I read Charles Portis" TRUE GRIT between the two movie versions. Some people prefer one film to the other but the source material is so strong, I loved them both. And Portis has written several other first rate novels as I am sure regular readers of this blog know.
When I saw a copy at a flea market for $.25 I decided the time had come. I grabbed the book and read it in a matter of hours. The voice of its protagonist, Mattie Ross, was just that compelling. When a writer can create a voice that you can't turn away from, that is magic. The story was simple but told well. It stuck doggedly, as doggedly as Mattie, to Mattie's quest for justice with very few segues.
Mattie Ross is a straight-talking girl from Arkansas who's just lost her father to a deceitful farmhand. Justice for this murder will only be achieved if Mattie can capture Chaney herself.
Chaney, the murderer, is "trash" hired by Mattie's father out of pity. The two men go to Fort Smith to buy horses, and Mr. Ross ends up dead after being robbed by Chaney.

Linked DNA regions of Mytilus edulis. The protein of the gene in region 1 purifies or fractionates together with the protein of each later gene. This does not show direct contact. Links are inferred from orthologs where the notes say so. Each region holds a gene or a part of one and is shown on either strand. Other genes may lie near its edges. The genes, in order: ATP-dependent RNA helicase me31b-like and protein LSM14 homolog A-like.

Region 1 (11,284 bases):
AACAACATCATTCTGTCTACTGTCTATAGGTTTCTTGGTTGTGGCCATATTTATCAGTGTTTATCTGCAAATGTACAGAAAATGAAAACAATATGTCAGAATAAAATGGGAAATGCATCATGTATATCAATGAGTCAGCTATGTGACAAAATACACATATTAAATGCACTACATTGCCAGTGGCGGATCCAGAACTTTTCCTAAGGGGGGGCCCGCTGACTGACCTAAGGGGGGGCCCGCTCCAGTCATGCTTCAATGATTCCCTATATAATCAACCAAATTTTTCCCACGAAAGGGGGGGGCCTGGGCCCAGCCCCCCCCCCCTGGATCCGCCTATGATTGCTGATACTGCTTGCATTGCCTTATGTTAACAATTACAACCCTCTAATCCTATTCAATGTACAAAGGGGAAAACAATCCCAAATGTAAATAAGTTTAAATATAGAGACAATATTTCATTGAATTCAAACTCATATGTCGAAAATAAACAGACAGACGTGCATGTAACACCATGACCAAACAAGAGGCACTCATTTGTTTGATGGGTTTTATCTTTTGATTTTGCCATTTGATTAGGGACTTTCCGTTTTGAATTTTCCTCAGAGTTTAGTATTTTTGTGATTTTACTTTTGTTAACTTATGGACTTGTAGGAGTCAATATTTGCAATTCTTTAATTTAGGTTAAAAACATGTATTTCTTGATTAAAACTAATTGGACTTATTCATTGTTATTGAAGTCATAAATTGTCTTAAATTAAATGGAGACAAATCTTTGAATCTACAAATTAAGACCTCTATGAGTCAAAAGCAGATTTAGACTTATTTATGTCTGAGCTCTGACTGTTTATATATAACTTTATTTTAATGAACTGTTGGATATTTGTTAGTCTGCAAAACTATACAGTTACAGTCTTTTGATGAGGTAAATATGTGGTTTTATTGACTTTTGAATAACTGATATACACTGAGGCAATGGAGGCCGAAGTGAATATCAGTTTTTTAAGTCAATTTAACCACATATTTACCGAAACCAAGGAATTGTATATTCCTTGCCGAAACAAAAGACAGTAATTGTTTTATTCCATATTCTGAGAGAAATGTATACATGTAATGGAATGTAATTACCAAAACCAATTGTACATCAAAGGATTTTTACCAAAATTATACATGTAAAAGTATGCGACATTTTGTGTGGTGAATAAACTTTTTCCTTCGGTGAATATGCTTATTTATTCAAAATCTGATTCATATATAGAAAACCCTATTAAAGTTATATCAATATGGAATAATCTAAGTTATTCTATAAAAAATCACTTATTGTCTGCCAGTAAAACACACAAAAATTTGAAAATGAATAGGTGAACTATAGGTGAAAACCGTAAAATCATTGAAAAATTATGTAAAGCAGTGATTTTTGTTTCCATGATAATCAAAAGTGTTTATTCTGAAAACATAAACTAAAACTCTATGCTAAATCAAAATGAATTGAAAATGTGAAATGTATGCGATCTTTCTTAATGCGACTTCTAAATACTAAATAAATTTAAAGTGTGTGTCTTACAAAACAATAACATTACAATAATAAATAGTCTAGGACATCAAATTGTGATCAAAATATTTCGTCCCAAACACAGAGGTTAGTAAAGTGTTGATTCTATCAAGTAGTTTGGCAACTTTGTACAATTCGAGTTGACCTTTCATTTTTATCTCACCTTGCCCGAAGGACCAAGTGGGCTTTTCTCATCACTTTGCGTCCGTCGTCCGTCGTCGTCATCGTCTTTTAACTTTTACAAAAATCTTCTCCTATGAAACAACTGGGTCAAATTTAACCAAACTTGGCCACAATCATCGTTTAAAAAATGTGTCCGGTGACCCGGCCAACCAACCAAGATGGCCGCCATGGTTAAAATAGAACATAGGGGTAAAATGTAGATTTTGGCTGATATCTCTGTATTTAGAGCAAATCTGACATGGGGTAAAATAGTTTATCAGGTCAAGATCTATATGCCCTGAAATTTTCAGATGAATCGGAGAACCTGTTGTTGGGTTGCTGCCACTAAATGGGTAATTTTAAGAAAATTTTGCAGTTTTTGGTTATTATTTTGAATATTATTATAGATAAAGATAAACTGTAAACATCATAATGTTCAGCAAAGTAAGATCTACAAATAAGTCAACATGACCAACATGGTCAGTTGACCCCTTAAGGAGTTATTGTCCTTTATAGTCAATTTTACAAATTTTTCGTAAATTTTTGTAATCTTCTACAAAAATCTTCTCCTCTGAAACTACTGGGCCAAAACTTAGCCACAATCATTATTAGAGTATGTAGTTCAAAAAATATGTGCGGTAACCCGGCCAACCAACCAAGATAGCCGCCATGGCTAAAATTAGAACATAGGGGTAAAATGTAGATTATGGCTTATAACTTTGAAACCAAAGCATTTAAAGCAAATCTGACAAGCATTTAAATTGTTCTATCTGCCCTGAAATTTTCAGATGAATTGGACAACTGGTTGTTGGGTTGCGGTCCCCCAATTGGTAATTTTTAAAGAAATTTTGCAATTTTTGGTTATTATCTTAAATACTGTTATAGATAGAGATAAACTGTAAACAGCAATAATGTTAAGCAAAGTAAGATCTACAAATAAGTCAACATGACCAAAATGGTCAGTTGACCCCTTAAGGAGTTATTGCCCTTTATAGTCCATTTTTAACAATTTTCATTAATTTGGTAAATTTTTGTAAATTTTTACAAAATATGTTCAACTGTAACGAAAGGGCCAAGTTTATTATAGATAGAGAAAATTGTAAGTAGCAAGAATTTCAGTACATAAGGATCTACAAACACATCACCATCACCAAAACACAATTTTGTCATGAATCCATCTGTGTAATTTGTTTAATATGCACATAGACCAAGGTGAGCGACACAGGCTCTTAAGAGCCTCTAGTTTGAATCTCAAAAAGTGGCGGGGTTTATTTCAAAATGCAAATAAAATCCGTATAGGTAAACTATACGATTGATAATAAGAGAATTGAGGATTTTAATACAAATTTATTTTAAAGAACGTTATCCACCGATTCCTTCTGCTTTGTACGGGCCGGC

Mattie hires Rooster Cogburn, the toughest deputy she can find, insisting on accompanying him despite repeated attempts to throw her off the trail. He is a one-eyed, trigger-happy drunk but with a lot of the "grit" the impresses a young girl.
Joined by a Texas Ranger, named La Boeuf, chasing Chaney for another crime. the three run down Chaney, now part of the Ned Pepper gang, and win themselves justice though at some cost. The book ends as Mattie, a spinster, tells us about the final days of each of the three posse members.
The book is framed by the conceit of an old woman telling a story from her youth. We see what happens through her eyes, the eyes of a young girl. You can't help falling in love with Cogburn and Mattie by the end of the book. True Grit applies to both of them equally. This is surely a classic American story. I wonder if it's on school reading lists.
For more reviews, see Barrie Summy's blog right here.